Access Control and Fire

How a firefighting robot can help reduce human risk

15 October 2020
The Thermite RS3 robot was called into duty, responding to a commercial structure fire earlier this week. Source: LAFD

The Los Angeles City Fire Department (LAFD) has rolled out what it claims is the first robotic firefighting vehicle in the U.S.

Firefighters are commonly being put in harm’s way due to wildfires burning around California. This has led the LAFD to leverage technology that enhances firefighting operations that could help reduce the risk to human lives with the development of the Thermite RS3 firefighting robot. The robot can reportedly flow 2,500 gallons of water per minute and it is remotely operated with a controller connected to high-definition video feedback so a user can maneuver the robot through a variety of conditions.

The LAFD said the RS3 is not the answer to all types of firefighting, but the robot can assist with safe interior fire operations on large commercial fires, wood-frame structures under construction, structural defense during wildfires, animal rescues, fuel tanker fires, auto storage fires and more.

The RS3 already was called into duty, responding to a commercial structure fire earlier this week. The robot will be housed at Fire Station 3 in downtown Los Angeles as part of the Urban Search and Rescue Task Force. LAFD trained operators will help to train other operators in the department moving forward.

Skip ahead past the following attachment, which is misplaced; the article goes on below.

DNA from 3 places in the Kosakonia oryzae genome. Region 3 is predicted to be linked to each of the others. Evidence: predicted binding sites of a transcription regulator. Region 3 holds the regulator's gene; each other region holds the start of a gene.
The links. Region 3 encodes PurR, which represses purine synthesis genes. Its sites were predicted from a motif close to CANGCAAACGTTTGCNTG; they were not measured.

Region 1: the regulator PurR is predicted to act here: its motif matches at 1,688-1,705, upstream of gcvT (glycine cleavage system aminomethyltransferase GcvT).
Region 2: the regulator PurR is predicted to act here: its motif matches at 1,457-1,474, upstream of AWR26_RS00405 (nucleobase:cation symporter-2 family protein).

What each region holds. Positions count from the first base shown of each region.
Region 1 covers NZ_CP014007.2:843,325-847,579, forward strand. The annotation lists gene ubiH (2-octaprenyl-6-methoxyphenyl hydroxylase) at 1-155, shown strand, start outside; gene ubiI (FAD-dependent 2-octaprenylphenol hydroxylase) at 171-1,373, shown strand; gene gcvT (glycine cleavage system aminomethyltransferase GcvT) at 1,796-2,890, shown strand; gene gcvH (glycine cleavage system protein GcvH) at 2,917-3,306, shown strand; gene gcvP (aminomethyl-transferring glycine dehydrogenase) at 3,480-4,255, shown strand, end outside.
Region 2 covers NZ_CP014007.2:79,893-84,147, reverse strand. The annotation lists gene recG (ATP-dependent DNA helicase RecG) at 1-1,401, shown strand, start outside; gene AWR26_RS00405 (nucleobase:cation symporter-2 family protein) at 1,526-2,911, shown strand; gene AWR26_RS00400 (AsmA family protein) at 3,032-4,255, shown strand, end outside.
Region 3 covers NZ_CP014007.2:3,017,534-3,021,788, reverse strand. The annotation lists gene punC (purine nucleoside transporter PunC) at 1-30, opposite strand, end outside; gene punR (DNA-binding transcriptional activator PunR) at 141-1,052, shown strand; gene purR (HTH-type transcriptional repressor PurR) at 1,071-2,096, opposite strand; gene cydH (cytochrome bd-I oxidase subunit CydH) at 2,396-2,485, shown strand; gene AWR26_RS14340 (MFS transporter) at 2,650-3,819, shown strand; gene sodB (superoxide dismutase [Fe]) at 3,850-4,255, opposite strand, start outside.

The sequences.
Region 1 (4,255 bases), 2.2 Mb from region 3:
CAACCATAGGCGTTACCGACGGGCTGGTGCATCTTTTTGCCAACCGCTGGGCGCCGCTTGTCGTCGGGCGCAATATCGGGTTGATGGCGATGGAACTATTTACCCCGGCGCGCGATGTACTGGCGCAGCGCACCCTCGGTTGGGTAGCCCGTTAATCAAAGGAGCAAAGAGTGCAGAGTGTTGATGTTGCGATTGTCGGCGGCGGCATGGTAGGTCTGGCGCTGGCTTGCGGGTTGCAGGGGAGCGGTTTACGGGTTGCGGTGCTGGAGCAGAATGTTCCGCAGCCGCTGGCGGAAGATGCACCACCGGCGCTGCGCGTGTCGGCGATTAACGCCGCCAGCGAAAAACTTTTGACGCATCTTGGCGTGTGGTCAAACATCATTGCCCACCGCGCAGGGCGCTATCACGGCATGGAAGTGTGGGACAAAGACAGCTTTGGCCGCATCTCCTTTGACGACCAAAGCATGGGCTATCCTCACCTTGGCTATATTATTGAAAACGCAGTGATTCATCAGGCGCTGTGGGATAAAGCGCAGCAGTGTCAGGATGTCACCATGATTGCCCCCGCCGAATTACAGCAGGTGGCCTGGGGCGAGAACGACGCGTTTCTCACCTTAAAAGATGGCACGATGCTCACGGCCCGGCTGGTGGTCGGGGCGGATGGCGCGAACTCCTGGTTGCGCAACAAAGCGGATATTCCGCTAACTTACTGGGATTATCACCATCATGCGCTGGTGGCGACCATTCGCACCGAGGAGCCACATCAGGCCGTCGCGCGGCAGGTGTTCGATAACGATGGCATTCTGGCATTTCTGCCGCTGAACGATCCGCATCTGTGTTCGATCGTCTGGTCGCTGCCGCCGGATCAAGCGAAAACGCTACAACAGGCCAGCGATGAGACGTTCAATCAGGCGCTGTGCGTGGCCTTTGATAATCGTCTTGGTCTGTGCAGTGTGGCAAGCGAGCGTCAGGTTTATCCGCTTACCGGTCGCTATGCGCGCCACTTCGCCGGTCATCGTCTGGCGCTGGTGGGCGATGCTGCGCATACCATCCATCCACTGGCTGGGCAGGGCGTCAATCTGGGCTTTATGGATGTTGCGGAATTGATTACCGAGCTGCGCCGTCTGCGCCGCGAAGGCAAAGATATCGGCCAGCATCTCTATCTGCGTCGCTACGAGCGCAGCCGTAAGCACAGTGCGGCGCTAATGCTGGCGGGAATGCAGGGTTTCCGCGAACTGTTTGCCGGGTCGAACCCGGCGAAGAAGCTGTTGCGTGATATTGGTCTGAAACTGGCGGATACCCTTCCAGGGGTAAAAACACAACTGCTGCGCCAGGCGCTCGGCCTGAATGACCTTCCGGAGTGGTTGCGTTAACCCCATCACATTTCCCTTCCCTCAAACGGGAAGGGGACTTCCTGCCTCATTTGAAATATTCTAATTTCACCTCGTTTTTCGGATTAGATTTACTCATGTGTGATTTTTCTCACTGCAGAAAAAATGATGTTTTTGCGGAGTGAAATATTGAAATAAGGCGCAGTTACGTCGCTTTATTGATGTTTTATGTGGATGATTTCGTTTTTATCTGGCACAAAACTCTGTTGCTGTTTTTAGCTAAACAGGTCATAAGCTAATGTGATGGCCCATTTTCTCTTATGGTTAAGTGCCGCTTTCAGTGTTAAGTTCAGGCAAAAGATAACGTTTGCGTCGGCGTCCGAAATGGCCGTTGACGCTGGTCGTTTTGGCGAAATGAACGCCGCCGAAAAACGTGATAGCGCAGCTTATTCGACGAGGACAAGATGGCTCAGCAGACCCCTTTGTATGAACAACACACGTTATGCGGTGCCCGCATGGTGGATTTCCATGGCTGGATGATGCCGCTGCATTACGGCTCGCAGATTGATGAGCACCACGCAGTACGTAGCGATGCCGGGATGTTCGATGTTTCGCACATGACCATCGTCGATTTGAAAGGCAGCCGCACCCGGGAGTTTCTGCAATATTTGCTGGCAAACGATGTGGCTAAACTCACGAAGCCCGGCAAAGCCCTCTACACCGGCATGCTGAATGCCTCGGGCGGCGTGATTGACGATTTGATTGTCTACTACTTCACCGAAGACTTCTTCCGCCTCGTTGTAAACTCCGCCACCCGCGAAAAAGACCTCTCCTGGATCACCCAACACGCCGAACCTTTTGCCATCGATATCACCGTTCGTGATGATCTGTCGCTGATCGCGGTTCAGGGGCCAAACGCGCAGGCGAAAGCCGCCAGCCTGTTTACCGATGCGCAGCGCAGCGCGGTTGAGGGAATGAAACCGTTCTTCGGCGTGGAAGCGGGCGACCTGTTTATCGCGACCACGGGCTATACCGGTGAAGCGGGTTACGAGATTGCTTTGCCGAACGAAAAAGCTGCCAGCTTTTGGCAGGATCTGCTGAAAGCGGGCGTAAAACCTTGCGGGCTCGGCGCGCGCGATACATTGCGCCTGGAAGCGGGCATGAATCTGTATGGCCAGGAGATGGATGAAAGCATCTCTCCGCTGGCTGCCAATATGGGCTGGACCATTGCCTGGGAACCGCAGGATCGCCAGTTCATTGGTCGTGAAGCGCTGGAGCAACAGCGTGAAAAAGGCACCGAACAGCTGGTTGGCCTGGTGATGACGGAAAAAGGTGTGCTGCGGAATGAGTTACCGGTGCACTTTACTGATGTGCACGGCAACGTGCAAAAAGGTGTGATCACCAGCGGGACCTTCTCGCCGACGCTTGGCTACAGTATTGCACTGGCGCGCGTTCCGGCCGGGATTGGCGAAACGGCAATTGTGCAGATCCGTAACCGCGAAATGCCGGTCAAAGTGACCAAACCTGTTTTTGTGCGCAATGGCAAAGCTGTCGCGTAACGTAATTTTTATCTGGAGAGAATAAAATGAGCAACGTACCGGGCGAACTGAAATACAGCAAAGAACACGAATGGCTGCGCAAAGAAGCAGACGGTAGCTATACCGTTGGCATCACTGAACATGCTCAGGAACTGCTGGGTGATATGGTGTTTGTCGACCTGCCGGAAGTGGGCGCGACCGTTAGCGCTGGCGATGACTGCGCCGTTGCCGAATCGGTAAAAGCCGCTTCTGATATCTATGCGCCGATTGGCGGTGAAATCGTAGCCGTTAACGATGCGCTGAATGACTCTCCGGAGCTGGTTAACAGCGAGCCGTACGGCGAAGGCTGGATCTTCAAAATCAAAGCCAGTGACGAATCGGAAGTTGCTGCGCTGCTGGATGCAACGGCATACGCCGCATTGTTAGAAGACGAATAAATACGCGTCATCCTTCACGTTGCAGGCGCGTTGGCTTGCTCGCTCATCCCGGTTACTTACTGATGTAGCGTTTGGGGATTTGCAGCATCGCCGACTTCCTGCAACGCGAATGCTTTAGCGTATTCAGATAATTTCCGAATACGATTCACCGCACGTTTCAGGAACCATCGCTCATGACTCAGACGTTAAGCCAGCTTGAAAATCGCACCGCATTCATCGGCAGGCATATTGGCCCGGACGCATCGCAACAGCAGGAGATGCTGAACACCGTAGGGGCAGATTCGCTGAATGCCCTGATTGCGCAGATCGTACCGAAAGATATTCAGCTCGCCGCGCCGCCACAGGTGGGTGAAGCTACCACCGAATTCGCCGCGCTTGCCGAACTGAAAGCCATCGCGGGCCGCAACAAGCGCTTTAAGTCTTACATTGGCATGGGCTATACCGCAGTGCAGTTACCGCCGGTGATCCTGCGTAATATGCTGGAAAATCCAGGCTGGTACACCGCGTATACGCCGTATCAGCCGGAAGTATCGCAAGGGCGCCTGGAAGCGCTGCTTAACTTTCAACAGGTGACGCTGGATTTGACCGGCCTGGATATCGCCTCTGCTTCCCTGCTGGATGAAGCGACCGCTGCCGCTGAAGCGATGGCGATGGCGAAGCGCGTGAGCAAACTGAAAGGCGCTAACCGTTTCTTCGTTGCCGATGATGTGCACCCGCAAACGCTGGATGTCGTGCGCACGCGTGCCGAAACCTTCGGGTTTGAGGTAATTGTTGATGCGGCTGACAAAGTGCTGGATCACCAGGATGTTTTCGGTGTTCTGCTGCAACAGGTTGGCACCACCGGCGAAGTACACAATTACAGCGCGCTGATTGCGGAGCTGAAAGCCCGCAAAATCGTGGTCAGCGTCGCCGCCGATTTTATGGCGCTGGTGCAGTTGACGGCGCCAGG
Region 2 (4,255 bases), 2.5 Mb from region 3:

The firefighting robot weighs 3,500 lb, has a top speed of 8 mph, contains a front plow blade to push debris or vehicles and can run 20 hours without refueling.

It is unclear if this is a pilot project to see if the robot works well in the field or if a line of robots may be rolling out in order to help tackle the raging fires in the state. However, it is an interesting piece of technology that could help to not just battle California’s numerous wildfires, but to protect emergency services personnel fighting these statewide blazes.

Wildfires in California have reached a grim record so far in 2020, with more than 8,200 fires in the state and more than 4 million acres burned. The fires have claimed a total of 31 lives and more than 9,200 structures have been destroyed.

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